Huntington's disease (HD) is a dominantly inherited, progressive neurological disorder caused by a CAG repeat elongation in the huntingtin gene. In addition to motor-, psychiatric- and cognitive dysfunction, peripheral disease manifestations in the form of metabolic changes and cellular dysfunction are seen. Blood levels of a wide range of hormones, metabolites and proteins have been analyzed in HD patients, identifying several changes associated with the disease. However, a comprehensive panel of liver function tests (LFT) has not been performed.

Angiopoietin-like protein 4 serum levels and gene polymorphisms are associated with large artery atherosclerotic stroke

Xin-Wei He, Yu-Guang Shen, Min Zhu, Xiao-Fei Hu, Zhou Zheng, Peng Liu, Cai Li, Feng Zhu, Xiao-Ping Jin

Angiopoietin-like protein 4 (ANGPTL4) is a central player in lipid metabolism and atherosclerosis and may thus be involved in ischaemic stroke. However, no study in humans has investigated the association of ANGPTL4 gene polymorphisms or serum levels with ischaemic stroke.

Punding in non-demented Parkinson's disease patients: Relationship with psychiatric and addiction spectrum comorbidity

Mauro Pettorruso, Alfonso Fasano, Luisa De Risio, Lucia Ricciardi, Marco Di Nicola, Giovanni Martinotti, Luigi Janiri, Anna Rita Bentivoglio

Punding is a stereotyped behavior characterized by an intense fascination with a complex, excessive, non-goal oriented, repetitive activity, associated with dopaminergic replacement therapy (DRT) in patients affected by Parkinson's disease (PD) and with dopamine agonists in several conditions. We studied 25 PD patients with punding behaviors, and compared them to 130 PD controls. The psychiatric evaluation included: the Snaith-Hamilton Pleasure Scale (SHAPS); the SCales for Outcomes in PArkinson's disease-Psychiatric Complications (SCOPA-PC); the Barratt Impulsiveness Scale, Version 11 (BIS-11); the Mood Disorder Questionnaire; the Hamilton Depression Rating Scale (HDRS) and Hamilton Anxiety Rating Scale (HARS).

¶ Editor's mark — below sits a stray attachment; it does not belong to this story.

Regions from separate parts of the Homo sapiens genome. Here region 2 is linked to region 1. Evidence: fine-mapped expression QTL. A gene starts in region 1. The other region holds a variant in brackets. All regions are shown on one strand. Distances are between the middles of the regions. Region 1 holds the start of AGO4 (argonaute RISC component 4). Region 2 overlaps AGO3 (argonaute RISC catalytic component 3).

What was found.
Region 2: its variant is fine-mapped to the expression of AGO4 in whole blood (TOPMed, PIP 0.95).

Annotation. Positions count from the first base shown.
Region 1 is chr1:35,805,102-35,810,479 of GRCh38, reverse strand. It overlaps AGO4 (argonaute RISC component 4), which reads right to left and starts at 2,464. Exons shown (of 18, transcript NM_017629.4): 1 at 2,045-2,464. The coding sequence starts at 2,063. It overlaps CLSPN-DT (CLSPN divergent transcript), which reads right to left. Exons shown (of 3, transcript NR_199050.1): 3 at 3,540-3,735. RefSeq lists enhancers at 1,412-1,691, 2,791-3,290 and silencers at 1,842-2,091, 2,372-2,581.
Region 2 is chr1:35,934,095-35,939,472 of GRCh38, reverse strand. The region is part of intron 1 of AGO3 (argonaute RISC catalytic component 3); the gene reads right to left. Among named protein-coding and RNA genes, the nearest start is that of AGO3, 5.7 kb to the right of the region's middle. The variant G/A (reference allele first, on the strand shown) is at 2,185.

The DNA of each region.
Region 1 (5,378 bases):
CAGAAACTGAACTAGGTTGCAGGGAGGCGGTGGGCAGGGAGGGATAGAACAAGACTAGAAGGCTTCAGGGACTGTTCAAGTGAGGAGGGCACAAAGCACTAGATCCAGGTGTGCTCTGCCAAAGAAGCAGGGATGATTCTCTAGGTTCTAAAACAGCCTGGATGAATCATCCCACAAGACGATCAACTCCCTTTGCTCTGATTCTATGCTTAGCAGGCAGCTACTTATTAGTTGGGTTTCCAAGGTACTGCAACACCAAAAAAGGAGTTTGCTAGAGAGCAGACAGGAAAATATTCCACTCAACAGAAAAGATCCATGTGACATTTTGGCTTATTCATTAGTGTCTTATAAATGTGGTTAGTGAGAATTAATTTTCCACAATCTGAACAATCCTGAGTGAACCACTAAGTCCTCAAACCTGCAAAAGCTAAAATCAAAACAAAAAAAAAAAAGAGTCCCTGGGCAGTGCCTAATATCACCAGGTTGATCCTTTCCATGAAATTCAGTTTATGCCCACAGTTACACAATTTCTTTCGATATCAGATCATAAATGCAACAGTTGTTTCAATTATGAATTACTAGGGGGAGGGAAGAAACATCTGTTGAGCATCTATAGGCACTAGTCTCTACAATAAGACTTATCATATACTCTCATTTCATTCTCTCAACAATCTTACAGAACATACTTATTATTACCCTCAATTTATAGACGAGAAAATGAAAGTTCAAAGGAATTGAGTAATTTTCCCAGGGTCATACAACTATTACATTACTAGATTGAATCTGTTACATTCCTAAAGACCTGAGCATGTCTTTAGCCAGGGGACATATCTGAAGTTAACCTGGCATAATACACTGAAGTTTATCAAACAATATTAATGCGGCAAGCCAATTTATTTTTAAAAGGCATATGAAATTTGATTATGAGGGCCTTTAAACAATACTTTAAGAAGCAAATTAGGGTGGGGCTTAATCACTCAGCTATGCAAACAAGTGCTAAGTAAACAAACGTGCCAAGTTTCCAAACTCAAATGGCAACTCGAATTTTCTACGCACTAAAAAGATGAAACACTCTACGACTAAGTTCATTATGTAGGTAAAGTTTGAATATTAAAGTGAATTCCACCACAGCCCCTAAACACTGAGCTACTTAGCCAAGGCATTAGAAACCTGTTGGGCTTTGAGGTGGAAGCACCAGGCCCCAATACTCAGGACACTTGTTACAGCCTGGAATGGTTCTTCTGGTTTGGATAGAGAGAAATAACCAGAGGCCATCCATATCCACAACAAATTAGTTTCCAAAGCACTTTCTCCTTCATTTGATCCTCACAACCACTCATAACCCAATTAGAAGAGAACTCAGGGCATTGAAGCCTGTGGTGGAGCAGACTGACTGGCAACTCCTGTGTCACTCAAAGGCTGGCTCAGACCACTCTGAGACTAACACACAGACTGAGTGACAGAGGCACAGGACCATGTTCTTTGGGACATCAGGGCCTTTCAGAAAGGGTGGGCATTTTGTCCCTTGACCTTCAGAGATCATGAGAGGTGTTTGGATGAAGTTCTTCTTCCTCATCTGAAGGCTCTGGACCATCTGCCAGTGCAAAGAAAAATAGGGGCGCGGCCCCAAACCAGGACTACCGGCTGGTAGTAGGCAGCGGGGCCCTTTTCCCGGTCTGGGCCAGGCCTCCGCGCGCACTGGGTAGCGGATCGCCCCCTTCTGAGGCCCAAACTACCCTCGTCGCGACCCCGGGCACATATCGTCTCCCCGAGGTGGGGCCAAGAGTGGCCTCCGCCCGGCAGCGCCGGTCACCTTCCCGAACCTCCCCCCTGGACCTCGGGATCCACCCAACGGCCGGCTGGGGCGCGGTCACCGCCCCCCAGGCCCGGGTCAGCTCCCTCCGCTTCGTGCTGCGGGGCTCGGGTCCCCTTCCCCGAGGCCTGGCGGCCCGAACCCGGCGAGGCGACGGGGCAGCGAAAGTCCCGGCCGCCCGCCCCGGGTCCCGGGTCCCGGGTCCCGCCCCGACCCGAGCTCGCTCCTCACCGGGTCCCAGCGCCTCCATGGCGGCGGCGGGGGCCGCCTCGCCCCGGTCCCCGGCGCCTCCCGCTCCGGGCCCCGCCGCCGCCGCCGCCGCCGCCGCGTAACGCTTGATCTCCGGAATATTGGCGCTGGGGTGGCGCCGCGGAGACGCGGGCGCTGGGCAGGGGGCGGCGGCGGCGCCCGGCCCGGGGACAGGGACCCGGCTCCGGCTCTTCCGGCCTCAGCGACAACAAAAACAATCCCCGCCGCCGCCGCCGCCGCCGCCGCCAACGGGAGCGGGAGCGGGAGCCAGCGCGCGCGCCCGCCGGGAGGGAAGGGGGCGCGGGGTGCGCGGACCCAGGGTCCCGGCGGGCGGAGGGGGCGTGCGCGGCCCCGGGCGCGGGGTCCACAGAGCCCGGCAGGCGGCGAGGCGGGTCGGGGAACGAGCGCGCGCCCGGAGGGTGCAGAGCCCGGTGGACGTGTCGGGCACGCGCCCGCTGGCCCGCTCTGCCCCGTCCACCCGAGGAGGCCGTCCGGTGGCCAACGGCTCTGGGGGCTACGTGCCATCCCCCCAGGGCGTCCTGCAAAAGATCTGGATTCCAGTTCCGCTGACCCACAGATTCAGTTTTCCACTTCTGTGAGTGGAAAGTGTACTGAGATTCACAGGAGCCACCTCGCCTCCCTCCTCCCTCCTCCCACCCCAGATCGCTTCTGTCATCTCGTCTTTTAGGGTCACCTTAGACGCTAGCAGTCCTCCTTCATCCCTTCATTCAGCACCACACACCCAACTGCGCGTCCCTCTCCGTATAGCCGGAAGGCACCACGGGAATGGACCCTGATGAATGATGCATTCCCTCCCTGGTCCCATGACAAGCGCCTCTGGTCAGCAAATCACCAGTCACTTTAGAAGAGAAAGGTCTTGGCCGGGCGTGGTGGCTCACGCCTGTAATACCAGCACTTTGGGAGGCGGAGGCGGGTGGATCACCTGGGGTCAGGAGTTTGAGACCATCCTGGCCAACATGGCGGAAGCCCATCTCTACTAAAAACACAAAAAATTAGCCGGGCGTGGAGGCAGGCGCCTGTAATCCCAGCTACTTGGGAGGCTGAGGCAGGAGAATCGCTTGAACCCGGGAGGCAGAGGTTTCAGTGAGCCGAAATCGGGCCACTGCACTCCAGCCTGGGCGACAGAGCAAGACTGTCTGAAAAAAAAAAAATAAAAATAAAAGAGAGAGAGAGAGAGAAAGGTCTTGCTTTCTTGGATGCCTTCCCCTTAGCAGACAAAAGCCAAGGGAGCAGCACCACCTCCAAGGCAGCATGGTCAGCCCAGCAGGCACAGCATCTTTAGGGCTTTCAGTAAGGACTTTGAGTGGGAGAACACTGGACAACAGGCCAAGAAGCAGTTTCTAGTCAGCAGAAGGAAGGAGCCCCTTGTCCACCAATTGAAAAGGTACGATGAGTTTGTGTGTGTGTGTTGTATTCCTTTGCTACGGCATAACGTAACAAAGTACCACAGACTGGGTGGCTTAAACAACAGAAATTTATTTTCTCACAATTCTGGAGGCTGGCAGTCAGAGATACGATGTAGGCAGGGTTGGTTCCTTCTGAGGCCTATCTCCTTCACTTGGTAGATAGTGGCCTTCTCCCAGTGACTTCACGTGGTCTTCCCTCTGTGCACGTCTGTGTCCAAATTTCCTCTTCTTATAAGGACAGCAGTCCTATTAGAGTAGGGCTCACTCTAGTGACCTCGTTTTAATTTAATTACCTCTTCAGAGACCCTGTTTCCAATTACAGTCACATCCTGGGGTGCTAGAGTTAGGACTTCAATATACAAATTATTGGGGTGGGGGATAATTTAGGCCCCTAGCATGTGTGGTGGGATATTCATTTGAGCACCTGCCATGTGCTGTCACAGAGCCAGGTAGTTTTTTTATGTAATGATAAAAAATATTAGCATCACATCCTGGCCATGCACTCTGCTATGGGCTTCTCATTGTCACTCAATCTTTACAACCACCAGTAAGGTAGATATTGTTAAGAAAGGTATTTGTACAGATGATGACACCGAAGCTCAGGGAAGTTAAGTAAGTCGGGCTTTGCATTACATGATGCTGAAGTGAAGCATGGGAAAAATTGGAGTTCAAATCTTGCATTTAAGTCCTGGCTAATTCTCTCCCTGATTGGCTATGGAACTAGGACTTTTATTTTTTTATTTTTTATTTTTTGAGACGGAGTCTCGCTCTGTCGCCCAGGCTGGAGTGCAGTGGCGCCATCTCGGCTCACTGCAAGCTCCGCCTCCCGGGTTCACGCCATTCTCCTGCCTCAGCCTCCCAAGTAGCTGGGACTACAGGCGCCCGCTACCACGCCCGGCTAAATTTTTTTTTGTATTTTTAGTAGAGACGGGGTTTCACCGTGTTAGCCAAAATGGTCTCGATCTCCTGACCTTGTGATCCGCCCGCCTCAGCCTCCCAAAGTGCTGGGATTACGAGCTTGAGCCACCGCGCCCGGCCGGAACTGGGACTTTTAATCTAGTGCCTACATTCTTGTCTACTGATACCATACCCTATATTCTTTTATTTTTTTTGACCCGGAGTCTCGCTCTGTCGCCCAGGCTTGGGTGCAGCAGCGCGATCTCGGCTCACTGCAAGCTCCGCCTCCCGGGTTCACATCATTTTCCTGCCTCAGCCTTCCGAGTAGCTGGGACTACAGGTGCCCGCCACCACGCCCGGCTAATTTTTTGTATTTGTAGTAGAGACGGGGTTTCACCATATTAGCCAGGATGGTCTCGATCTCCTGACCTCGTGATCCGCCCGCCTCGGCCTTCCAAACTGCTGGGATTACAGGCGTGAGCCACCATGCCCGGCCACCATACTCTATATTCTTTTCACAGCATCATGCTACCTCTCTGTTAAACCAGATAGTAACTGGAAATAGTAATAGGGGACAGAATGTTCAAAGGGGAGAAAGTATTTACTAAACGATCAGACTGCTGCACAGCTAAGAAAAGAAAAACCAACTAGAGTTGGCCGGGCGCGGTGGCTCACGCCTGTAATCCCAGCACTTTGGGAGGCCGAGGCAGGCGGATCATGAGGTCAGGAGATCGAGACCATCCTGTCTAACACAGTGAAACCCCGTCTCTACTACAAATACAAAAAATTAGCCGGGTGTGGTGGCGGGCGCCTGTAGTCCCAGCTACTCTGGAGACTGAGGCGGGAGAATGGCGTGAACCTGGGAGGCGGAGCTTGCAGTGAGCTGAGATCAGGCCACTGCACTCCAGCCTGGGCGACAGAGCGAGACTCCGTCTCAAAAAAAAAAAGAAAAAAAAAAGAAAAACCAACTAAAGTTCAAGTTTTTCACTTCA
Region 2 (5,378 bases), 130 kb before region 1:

Clinical Short Communications

Nurse led telephone assessment of expanded disability status scale assessment in MS patients at high levels of disability

S. Huda, A. Cavey, A. Izat, P. Mattison, M. Boggild, J. Palace

In clinical trials drop out bias reduces the validity of results. This is a particular problem in long-term multiple sclerosis (MS) studies, particularly when patients become progressively disabled and have increasing difficulty attending assessment clinics.